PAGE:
First preached as a sermon at Guildford Cathedral on Sunday 24th July 2016.
‘Lord, teach us to pray…’ Luke 11.1
+ In nomine Patris…
Prayer is not unique to Christianity. It is not even unique to the teaching of Jesus. John the Baptist was already teaching about prayer, and the Old Testament is full of it: after all, Jesus’ disciples asked, ‘Lord, teach us to pray, as John taught his disciples’.
Prayer is a basic human desire and practice, deeper than religion, which takes many and various forms. Prayer and versions of it are visible in contemporary society.
For example, it is interesting to see how the practice of Mindfulness has taken off in the last couple of years. It seems so very similar to Christian prayer, especially of the contemplative, meditative type. Mindfulness looks like prayer very well branded! And it is very popular.
A similar bubbling up of a form of prayer is also to be seen in public vigils and the lighting of candles in corporate acts of grief, as we have seen all too vividly in Paris, Nice and Munich.
We also see the discipline of frequency and posture of prayer offered by Muslims in submission to God.
Prayer is one of those things that is essential to the Christian life, yet for so many Christians, at least in the West, is problematic. It often seems so unspecific and ethereal, perhaps not rewarding enough or associated with clunky phrases or a burden. We become suspicious of prayer.
Perhaps this is part of the appeal of Mindfulness. It uses many the techniques common to religious prayer but doesn’t seem “religious”. However whilst commendably paying attention to the body and posture it also totally fits the Enlightenment notion, I think therefore I am. It is the modern fallacy: I can conquer things with my own mind and from my own resources. It is in this sense that it is not Christian prayer. Let me be clear that Mindfulness is not bad, but Mindfulness is therapeutic and makes us dependent on self-will, whilst prayer takes us out to seek the will of God.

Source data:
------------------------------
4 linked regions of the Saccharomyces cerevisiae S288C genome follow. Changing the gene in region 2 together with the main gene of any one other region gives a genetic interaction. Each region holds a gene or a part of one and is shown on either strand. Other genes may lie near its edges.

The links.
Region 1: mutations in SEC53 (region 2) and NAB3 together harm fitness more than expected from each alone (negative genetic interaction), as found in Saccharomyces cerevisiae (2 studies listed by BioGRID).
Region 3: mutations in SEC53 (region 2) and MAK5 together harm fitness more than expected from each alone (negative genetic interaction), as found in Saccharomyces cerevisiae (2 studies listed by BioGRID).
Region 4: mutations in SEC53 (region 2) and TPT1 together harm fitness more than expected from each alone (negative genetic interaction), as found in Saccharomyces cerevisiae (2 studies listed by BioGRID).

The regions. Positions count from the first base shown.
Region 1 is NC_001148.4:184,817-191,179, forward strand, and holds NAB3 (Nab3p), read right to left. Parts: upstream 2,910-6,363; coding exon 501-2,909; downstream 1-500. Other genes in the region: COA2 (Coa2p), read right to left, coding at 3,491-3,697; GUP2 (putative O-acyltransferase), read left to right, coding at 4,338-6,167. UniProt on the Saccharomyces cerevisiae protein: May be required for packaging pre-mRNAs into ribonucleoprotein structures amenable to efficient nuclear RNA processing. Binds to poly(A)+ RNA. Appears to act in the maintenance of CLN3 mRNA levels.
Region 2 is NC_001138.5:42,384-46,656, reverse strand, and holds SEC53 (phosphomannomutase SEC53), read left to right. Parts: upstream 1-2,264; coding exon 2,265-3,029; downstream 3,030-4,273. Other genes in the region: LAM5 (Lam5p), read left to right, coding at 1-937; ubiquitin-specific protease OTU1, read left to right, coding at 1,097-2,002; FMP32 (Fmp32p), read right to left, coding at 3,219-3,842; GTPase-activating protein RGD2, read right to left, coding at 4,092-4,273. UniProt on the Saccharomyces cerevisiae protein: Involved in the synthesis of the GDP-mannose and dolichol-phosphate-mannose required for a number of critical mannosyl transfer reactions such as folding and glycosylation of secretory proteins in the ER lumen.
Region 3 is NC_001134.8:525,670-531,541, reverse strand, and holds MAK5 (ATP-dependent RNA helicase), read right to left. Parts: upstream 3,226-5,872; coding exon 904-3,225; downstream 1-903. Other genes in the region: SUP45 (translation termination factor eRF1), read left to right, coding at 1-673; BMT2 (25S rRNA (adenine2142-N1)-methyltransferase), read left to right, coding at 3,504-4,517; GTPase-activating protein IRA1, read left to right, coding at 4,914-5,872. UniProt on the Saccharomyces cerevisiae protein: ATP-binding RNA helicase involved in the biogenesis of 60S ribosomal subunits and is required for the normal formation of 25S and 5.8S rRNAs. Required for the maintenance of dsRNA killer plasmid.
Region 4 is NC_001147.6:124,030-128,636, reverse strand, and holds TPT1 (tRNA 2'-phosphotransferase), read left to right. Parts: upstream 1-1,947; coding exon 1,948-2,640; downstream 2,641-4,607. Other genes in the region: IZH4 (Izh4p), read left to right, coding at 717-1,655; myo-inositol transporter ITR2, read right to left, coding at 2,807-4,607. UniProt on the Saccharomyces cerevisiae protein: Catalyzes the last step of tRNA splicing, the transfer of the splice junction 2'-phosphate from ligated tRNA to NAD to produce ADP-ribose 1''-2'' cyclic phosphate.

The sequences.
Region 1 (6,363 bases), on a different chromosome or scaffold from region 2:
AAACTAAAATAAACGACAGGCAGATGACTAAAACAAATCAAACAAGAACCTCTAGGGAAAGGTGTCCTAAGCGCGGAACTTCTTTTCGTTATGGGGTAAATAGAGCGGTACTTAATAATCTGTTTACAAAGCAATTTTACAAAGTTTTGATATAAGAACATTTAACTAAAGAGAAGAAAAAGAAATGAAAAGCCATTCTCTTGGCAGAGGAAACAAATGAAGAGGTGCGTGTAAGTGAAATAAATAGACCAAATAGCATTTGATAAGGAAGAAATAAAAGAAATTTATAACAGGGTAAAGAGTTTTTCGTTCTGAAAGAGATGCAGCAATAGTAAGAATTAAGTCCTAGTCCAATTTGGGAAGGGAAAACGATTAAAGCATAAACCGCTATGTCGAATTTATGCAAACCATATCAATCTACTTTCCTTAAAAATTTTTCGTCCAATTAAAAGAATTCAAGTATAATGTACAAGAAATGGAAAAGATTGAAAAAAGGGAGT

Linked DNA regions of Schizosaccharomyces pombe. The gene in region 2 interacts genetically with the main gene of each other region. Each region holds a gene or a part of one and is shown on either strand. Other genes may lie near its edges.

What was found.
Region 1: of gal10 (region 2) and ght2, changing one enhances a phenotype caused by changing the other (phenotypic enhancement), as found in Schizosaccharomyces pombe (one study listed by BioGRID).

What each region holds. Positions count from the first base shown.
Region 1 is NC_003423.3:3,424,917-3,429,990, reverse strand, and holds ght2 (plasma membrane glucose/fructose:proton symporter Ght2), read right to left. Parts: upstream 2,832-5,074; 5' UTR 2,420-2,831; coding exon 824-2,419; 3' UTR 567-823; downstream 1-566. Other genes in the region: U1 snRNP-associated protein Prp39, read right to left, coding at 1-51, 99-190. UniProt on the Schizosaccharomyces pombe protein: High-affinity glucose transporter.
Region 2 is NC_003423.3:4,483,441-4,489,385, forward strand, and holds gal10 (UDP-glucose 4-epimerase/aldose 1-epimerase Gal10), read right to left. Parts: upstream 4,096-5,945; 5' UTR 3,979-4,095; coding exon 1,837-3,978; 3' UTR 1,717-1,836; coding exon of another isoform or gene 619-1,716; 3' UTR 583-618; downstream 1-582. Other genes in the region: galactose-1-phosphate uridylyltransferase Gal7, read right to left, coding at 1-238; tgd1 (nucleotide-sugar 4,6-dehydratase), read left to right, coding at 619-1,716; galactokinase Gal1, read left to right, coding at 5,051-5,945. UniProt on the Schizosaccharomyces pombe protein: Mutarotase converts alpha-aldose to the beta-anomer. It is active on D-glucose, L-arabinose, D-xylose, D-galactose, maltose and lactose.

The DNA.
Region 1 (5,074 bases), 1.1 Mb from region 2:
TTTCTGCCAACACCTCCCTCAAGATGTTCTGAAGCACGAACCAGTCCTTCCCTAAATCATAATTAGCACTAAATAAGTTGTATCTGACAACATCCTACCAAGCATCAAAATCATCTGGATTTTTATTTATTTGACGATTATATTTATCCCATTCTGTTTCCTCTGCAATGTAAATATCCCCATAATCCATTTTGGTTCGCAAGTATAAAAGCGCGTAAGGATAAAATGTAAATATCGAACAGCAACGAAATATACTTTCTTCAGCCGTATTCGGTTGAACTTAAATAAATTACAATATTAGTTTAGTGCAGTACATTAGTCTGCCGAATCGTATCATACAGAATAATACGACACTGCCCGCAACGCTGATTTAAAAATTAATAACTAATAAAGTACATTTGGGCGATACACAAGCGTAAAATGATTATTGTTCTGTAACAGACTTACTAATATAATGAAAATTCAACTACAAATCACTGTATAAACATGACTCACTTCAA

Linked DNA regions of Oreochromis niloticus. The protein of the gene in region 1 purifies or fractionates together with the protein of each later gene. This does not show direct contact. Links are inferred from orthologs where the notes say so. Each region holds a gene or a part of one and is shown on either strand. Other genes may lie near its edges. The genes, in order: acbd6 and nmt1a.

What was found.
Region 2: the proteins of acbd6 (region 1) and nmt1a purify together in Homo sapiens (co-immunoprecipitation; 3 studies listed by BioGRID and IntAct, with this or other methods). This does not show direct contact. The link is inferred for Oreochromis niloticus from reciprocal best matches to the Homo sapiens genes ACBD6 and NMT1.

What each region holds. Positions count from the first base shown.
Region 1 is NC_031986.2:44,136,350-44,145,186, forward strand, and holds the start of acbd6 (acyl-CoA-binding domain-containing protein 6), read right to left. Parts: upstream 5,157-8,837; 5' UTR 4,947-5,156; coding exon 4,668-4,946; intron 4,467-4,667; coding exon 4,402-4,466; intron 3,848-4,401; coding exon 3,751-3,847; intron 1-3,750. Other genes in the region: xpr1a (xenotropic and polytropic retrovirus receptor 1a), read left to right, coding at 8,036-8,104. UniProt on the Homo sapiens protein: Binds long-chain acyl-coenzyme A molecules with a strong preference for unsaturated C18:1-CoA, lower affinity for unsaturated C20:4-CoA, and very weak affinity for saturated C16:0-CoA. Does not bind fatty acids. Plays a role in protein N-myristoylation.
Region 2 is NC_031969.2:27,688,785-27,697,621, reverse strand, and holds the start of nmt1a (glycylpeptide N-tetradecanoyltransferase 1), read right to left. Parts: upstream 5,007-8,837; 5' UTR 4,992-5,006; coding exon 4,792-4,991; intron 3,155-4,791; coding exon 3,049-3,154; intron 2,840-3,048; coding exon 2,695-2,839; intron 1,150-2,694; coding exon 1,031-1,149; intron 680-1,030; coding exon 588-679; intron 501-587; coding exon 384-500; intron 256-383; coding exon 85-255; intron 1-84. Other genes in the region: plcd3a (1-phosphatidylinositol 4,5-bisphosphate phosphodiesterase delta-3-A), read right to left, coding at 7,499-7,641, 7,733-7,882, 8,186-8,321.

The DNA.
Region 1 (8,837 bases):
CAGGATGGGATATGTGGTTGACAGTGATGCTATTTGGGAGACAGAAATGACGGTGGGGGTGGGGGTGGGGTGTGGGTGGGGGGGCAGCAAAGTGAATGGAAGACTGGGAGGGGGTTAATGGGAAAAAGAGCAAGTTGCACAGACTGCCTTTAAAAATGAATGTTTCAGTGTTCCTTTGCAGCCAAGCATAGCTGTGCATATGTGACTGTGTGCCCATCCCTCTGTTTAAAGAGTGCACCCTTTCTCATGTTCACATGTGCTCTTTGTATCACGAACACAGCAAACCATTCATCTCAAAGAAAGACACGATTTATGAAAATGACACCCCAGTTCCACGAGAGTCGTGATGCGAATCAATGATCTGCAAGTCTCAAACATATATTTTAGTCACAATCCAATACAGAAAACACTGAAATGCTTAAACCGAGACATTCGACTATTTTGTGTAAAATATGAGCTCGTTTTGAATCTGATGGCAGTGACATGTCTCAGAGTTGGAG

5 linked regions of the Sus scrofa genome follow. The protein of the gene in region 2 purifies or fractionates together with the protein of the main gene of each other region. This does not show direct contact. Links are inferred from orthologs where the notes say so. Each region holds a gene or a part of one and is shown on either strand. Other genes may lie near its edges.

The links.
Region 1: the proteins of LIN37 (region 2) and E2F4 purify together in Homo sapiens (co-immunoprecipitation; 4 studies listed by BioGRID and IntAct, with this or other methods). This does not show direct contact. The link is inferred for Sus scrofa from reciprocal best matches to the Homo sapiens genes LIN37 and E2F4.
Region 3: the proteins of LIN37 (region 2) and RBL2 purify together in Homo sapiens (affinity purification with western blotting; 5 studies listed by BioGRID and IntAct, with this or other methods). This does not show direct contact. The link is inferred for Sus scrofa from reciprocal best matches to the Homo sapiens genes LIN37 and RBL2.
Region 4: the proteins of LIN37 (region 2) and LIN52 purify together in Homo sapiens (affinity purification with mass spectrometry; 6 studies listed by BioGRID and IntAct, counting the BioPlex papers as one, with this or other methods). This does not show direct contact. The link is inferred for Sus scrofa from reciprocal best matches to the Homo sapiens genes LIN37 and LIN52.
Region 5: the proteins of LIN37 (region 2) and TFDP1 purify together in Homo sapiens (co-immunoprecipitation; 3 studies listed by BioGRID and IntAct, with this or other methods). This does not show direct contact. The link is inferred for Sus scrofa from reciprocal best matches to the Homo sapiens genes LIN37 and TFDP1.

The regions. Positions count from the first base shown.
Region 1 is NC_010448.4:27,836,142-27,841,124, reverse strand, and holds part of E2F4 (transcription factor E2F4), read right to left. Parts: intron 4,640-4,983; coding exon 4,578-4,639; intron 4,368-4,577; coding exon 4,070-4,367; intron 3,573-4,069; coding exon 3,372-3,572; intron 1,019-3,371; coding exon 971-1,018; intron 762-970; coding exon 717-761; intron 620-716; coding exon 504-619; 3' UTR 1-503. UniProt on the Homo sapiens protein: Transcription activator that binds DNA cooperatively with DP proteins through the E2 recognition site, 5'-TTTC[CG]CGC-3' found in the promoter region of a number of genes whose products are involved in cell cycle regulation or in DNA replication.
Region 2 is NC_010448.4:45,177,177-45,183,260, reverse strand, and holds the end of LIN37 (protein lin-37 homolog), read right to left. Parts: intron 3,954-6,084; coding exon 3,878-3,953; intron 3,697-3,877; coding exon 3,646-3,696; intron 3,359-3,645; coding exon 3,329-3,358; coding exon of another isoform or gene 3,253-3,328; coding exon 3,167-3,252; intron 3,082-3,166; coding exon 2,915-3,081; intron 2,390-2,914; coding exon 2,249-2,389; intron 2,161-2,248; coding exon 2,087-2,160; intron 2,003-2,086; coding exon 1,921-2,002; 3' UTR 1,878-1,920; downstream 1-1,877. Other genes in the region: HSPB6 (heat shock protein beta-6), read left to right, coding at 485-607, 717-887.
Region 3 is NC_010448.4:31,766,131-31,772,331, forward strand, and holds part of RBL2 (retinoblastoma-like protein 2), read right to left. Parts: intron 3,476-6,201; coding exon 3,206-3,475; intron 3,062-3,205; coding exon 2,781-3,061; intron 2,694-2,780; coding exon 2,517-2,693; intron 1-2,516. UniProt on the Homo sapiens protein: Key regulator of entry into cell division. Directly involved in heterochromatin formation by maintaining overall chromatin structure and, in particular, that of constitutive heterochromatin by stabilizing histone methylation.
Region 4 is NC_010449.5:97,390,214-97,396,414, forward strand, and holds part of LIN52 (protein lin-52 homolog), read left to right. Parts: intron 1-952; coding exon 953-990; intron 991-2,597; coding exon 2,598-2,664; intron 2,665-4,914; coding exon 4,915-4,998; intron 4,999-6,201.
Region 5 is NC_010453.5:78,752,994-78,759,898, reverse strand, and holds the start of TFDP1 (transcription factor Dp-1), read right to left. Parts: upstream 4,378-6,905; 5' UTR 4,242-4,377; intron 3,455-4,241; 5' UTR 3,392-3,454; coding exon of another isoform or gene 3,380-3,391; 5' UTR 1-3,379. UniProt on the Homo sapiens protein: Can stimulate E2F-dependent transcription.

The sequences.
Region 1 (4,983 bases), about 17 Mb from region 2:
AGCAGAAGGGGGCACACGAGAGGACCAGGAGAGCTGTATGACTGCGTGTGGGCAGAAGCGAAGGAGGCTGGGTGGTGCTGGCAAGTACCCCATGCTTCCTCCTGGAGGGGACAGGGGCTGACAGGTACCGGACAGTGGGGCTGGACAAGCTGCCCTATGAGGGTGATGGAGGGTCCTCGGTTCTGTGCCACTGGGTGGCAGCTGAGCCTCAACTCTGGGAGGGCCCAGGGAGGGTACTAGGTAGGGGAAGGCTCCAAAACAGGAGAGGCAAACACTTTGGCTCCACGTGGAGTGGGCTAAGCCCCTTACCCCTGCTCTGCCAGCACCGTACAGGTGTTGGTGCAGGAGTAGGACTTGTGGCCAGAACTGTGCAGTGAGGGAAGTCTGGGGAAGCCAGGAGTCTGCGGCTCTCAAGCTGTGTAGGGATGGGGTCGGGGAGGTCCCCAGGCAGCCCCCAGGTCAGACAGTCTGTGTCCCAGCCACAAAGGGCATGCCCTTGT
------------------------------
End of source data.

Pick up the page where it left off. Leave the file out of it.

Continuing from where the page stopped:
Another suspicion about prayer is that it can seem manipulative: we hear it in phrases such as, ‘I have prayed about this and decided such and such’ which leaves little scope for dissent or challenge. And how can it possibly work for us to ask for something in prayer?
So it’s little wonder we ask again, with Jesus’ first disciples, ‘Lord, teach us to pray…’
So prayer may not be unique to Christianity, but prayer as offered by Christians is distinctive and particular. When we ask ‘Lord, teach us to pray’ we are asking that the human urge to pray effects, affects and reflects our relationship with our heavenly Father.
This is what takes us out of ourselves. Christian prayer begins in the simplicity of a relationship with God that can be understood in a generative, intimate way: ‘Abba, Father’. Not my Father, but Our Father.
This prayer takes us to the heart of the mission of Jesus Christ which is incorporation, being grafted, into the very life of God. It is what Eastern Christians term theosis or divinisation. That’s not divination, the reading of signs and omens, but divinisation which is growth into the image and likeness of God; God who gives us the capacity to become who God made us to be.